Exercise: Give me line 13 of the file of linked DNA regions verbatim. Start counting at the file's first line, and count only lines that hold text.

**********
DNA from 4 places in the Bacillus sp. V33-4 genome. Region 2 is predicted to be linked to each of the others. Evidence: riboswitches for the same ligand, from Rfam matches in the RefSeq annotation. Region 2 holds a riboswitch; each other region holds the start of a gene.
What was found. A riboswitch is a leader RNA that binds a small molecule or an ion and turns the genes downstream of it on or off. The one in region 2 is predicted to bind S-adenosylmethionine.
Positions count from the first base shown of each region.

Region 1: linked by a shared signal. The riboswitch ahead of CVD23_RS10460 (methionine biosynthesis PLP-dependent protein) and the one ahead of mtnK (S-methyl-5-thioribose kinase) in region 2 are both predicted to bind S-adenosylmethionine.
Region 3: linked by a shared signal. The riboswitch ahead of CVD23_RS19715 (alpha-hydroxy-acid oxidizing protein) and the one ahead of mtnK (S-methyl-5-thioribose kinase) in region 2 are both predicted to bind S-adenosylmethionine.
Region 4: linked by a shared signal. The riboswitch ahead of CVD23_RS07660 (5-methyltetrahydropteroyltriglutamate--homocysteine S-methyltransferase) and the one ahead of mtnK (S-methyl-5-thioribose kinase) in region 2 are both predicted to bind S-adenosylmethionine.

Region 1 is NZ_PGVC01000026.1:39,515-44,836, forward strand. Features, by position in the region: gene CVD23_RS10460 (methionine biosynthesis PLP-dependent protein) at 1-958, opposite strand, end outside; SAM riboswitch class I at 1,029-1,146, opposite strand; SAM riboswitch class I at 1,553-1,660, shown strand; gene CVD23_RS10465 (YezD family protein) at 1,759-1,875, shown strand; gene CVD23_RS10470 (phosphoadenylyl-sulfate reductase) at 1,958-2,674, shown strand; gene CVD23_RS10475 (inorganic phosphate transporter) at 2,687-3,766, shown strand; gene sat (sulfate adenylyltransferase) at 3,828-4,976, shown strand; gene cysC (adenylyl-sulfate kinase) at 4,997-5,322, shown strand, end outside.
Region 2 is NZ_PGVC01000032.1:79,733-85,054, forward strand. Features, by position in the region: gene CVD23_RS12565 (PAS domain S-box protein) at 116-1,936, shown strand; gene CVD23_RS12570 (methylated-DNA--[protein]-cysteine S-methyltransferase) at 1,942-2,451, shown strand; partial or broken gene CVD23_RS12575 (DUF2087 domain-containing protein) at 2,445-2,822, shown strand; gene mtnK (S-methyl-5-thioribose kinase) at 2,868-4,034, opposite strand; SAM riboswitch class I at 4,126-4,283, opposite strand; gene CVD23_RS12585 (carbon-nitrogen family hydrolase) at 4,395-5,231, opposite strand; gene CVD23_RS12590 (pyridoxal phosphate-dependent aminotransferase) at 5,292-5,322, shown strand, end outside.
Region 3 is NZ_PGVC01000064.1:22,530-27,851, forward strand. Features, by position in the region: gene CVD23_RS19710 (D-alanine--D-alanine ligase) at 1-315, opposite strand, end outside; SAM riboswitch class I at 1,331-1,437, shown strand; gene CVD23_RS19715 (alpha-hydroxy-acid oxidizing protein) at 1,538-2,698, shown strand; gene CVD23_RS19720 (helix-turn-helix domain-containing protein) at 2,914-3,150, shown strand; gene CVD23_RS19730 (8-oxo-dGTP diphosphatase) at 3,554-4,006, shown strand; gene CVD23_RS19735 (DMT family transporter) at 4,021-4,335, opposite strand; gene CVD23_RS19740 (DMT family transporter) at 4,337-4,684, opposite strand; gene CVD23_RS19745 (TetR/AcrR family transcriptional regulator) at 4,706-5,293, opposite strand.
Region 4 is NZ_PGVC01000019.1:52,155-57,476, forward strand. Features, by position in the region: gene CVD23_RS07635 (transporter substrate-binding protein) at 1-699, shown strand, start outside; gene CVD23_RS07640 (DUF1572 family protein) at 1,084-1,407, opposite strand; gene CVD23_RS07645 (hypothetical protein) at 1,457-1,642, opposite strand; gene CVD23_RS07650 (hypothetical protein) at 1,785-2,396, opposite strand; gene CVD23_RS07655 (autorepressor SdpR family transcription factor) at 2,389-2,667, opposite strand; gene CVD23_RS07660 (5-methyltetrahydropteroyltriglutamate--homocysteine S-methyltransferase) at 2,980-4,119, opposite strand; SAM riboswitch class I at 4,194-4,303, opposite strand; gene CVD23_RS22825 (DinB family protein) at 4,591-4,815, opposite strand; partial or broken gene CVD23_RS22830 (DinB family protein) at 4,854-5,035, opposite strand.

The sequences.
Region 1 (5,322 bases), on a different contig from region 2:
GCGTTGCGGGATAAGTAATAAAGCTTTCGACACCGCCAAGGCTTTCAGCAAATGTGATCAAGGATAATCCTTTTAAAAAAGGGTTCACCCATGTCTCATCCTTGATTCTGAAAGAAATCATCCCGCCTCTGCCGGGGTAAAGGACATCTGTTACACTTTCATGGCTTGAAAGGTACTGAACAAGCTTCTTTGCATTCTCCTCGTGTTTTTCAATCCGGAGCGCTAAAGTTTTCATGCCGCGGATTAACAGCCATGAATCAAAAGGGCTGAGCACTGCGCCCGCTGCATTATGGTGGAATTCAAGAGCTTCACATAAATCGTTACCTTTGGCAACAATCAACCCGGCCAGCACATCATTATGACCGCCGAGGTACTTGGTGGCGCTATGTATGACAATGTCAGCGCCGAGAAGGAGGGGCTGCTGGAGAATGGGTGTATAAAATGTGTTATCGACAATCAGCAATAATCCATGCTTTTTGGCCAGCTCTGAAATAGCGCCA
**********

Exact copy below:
GCGTTGCGGGATAAGTAATAAAGCTTTCGACACCGCCAAGGCTTTCAGCAAATGTGATCAAGGATAATCCTTTTAAAAAAGGGTTCACCCATGTCTCATCCTTGATTCTGAAAGAAATCATCCCGCCTCTGCCGGGGTAAAGGACATCTGTTACACTTTCATGGCTTGAAAGGTACTGAACAAGCTTCTTTGCATTCTCCTCGTGTTTTTCAATCCGGAGCGCTAAAGTTTTCATGCCGCGGATTAACAGCCATGAATCAAAAGGGCTGAGCACTGCGCCCGCTGCATTATGGTGGAATTCAAGAGCTTCACATAAATCGTTACCTTTGGCAACAATCAACCCGGCCAGCACATCATTATGACCGCCGAGGTACTTGGTGGCGCTATGTATGACAATGTCAGCGCCGAGAAGGAGGGGCTGCTGGAGAATGGGTGTATAAAATGTGTTATCGACAATCAGCAATAATCCATGCTTTTTGGCCAGCTCTGAAATAGCGCCA